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Hunting Heads

See, the thing about London is that street names change every block or so. And a street can be very different from a road or a lane or a square.

I had a headhunter interview this morning at 33 Sloane Square. Woke up pretty early this morning and went for a nice run through Hyde and Green Parks. Came back home, double-checked my directions on the Journey Planner to see what was the fastest easiest route. Gave myself an extra 20 minutes, because the only thing that irks me more than people being late is being late myself.

Get to Sloane Square, and can't find 33 anywhere. Asked directions, nobody could help. It's now 5 till 11 and I'm a little panicky. Just as I'm getting ready to call the office, my phone rings and it's the headhunter.

I tell him I'm on the square and can't seem to find #33. "What's the closest landmark?"

"Oh, well we're on Sloane Street, so you're about a 10-minute walk towards Knightsbridge."

"I'm so sorry," I say, knowing he's already rescheduled me because he needs to be in the soulless Canary Wharf in less than 2 hours.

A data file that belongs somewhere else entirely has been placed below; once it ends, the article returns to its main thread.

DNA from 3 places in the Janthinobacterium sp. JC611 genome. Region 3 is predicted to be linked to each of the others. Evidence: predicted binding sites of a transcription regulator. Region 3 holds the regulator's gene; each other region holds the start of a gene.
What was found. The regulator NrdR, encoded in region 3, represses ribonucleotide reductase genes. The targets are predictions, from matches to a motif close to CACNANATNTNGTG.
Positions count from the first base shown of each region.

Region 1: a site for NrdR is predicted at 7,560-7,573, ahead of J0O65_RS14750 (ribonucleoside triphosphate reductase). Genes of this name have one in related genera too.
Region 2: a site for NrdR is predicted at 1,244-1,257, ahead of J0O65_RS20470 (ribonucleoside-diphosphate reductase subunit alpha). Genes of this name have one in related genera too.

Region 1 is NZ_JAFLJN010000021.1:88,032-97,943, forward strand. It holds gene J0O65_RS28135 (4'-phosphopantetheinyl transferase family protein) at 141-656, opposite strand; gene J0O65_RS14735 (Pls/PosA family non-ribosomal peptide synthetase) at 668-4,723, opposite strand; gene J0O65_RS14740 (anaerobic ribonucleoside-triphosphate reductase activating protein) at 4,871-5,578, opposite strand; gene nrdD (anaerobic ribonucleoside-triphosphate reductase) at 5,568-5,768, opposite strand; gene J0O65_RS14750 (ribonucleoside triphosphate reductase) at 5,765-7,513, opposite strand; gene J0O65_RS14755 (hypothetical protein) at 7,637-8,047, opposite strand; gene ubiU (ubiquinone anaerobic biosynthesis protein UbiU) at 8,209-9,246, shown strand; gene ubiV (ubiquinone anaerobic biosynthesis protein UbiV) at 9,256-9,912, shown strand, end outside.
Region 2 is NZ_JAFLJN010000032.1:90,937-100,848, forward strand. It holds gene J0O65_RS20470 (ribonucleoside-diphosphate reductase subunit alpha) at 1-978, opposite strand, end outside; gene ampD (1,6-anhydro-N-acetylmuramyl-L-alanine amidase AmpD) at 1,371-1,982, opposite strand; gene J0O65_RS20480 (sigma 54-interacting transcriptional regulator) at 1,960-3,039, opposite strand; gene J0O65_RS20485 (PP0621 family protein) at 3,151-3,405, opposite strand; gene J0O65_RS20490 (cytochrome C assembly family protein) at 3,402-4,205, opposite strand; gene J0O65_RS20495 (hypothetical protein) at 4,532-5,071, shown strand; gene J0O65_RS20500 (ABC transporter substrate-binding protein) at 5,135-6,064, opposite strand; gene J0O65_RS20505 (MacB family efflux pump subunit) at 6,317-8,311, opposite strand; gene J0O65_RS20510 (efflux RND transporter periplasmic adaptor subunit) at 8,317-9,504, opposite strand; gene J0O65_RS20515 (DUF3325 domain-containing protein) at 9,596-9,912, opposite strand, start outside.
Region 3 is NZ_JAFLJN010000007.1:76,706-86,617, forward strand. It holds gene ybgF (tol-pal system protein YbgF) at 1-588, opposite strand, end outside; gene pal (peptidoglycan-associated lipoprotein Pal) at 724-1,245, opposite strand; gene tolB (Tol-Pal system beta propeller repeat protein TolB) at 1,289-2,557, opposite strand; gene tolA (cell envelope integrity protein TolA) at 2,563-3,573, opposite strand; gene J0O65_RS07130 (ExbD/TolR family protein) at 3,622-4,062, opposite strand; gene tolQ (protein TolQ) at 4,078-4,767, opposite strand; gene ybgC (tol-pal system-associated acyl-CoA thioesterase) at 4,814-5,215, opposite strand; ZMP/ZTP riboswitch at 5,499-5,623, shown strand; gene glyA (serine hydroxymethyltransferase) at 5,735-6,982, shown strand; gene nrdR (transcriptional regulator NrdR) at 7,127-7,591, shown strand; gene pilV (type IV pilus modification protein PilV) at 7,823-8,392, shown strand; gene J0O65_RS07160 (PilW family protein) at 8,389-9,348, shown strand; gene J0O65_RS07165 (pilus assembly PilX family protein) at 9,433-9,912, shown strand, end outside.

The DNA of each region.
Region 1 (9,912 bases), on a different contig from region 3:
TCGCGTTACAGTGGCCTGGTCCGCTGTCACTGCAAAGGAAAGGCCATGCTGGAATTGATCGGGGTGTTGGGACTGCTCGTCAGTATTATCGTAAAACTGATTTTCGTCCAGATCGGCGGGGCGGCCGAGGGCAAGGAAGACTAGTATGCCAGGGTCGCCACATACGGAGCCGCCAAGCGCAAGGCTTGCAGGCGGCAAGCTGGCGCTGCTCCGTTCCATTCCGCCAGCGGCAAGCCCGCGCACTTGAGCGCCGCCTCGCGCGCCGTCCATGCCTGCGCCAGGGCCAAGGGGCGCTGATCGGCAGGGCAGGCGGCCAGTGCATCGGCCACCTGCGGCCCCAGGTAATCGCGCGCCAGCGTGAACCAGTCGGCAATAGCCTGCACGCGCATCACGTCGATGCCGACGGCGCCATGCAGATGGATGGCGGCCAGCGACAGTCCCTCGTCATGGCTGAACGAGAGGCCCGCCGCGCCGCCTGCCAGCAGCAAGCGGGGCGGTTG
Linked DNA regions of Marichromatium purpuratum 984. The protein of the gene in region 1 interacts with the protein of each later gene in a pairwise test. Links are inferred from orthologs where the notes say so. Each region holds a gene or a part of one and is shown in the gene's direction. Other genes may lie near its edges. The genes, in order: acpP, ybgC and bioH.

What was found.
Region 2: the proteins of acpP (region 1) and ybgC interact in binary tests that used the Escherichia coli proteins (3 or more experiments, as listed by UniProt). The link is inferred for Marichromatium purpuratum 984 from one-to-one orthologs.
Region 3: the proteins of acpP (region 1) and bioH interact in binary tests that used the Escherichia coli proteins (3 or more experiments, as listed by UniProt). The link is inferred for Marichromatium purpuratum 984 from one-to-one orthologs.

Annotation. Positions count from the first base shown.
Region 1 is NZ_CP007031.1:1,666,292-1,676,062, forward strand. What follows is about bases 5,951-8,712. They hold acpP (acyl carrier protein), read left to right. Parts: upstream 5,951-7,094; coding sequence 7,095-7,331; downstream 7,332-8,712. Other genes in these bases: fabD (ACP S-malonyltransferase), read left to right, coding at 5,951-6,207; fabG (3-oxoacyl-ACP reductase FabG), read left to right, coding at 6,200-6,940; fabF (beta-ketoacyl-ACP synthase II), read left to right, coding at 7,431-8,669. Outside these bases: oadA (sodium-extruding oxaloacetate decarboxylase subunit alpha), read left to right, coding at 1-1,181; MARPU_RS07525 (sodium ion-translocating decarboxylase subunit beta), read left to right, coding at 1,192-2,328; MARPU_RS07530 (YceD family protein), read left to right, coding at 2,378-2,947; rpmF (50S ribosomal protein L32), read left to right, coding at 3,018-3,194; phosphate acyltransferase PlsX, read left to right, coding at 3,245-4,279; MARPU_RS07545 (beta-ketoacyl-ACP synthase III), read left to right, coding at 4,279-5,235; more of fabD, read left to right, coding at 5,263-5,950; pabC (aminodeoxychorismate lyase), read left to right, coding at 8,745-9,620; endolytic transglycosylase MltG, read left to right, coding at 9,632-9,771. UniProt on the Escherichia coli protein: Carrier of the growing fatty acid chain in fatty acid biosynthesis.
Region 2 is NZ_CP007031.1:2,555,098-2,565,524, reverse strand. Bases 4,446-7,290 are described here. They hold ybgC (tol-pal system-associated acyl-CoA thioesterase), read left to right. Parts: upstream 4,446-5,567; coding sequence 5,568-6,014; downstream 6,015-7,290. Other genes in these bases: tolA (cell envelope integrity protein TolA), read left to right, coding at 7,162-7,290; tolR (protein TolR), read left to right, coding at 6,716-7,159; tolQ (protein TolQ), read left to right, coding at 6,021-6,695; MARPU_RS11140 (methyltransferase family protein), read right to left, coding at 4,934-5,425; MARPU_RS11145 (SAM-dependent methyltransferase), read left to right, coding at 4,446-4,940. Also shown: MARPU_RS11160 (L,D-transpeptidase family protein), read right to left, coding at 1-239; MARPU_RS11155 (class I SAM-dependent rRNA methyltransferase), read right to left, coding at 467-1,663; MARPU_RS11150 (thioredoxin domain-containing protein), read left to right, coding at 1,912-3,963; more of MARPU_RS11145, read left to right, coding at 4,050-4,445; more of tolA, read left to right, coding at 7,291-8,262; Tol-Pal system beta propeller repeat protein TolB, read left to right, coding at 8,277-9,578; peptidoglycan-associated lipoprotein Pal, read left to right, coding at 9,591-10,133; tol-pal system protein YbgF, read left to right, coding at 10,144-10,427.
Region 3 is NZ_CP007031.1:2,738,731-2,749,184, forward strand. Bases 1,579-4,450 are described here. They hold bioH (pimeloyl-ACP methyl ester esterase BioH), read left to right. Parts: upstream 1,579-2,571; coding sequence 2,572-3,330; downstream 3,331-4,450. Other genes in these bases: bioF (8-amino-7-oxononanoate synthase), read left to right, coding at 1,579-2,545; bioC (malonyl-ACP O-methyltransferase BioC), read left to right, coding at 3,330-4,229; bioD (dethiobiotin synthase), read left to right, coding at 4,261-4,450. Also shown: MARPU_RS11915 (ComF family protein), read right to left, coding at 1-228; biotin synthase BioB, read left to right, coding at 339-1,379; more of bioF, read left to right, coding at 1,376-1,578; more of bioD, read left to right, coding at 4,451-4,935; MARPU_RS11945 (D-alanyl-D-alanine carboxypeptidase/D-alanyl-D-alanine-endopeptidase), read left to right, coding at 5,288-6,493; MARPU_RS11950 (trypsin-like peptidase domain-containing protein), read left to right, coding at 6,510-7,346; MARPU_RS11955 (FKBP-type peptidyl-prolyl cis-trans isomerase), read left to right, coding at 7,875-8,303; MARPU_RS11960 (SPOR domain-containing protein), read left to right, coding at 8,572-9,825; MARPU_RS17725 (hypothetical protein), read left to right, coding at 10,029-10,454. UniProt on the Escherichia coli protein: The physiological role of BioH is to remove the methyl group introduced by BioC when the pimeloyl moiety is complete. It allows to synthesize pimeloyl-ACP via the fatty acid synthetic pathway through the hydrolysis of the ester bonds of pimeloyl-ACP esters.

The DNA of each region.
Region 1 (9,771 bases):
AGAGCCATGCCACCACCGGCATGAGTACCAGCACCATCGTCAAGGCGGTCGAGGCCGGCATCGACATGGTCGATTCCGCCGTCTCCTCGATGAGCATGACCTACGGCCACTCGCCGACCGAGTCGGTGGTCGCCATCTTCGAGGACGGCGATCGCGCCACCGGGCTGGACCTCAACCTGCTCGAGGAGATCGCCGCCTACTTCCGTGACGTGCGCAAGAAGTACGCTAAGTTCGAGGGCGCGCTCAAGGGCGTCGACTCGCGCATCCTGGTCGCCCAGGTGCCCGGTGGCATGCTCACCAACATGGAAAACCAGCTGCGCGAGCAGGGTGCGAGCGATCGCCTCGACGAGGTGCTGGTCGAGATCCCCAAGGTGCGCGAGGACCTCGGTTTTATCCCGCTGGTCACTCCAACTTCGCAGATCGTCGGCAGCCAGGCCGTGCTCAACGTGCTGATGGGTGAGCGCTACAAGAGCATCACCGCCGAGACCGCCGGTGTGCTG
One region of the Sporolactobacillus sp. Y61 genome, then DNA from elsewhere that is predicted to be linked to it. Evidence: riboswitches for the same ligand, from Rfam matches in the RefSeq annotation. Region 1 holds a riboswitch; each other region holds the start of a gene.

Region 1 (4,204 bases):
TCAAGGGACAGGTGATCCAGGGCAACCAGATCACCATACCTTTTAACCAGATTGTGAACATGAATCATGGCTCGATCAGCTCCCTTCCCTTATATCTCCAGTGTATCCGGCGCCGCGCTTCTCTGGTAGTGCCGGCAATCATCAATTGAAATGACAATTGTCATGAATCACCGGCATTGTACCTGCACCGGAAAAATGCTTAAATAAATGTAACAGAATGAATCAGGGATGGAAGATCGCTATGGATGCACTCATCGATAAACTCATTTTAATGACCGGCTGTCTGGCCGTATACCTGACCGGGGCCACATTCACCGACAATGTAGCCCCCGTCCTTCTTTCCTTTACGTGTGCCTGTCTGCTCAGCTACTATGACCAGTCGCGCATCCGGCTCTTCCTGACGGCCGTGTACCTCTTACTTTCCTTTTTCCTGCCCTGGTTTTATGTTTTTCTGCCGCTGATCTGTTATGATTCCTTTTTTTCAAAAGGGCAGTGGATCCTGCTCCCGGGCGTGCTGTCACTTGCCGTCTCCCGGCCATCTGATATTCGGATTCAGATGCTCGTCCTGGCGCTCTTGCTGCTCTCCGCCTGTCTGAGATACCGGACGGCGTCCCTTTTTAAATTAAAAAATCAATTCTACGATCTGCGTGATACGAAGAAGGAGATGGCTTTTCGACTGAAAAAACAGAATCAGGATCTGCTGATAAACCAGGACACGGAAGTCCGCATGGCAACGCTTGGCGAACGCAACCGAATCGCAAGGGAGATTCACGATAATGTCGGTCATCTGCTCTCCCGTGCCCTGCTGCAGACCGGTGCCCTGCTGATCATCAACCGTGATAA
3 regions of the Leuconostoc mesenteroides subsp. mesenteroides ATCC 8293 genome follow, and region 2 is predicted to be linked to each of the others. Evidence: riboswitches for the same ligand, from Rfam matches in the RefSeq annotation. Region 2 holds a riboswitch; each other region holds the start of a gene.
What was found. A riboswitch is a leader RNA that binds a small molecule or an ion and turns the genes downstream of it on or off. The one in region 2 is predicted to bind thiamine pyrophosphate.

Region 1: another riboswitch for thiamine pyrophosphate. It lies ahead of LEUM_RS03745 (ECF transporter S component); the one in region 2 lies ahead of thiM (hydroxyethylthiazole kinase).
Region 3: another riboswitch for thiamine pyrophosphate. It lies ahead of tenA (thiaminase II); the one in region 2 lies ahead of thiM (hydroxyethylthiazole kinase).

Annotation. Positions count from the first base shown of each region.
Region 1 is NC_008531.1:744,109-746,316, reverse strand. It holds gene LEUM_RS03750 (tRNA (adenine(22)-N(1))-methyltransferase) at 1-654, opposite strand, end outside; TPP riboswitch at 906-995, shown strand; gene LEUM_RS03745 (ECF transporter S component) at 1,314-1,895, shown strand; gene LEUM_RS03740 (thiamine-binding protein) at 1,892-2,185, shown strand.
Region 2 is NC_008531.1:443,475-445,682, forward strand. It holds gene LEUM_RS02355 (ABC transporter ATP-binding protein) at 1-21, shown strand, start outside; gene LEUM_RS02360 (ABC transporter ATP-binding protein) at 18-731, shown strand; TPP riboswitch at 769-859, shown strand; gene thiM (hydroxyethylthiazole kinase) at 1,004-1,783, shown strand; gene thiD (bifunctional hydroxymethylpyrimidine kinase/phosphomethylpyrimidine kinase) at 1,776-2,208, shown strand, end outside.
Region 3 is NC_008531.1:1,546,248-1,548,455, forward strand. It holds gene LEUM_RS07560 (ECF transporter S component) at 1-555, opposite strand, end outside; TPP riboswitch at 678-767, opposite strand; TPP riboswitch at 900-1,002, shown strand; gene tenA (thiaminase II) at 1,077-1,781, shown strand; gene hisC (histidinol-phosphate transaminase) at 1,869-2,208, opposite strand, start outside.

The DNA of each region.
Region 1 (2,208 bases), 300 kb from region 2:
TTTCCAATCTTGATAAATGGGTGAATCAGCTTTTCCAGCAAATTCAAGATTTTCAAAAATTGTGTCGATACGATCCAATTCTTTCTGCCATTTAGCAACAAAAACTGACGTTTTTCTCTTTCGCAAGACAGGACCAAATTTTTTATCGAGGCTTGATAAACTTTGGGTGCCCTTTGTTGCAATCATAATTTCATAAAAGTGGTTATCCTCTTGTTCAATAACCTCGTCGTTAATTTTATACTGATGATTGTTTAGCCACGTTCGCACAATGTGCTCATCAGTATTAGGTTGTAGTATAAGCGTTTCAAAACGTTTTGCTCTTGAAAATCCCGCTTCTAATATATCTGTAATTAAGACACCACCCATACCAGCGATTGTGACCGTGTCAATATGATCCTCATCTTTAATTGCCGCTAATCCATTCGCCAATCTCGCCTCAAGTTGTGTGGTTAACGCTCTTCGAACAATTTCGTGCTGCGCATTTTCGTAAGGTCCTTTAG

He assures me it's no problem, but still ...

One of my branding facts is that 90% of first impressions are made in the first 10 seconds. My first impression is that I'm a dolt who can't get proper directions and arrive on time to an interview. Surely I'm qualified to be a senior executive. Well, on the other hand,considering some of the senior execs I've worked with the past couple years, I'm right on par.

Memo to self: double check addresses (and what kind of road/lane/mews it is) and get exact directions.

So the meeting went well. It's like meeting a casting director for the first time ... you know nothing's gonna come of it, but they might send you out for an audition in a month or so. They might not. You go, have a chat, do a little dance, and let it go.

Kate my psyhcic job search buddy tells me that there are four basic ways that people get jobs:

1. advertisements
2. headhunters / recruiters
3. personal contacts
4. speculative

Of all jobs placed in recent years, how do you think the percentages break down based on the above categories?

70% of jobs placed come from below the line.

I don't have my notes from her handy, but I think it breaks down like this

1. advertisements = 15
2. headhunters / recruiters = 5
3. personal contacts = 60
4. speculative = 10

So as good as it is to have the headhunters in your court, one really shouldn't be investing more than 5 (no more than 15, according to Kate) percent of one's time with them.

So really a job search is all about personal contacts. 75% of those placements don't come from your immediate network, but from a friend of a friend.

Who do you know someone who knows of someone who might be looking for a branding / marketing comms guru?

It's all about the networking.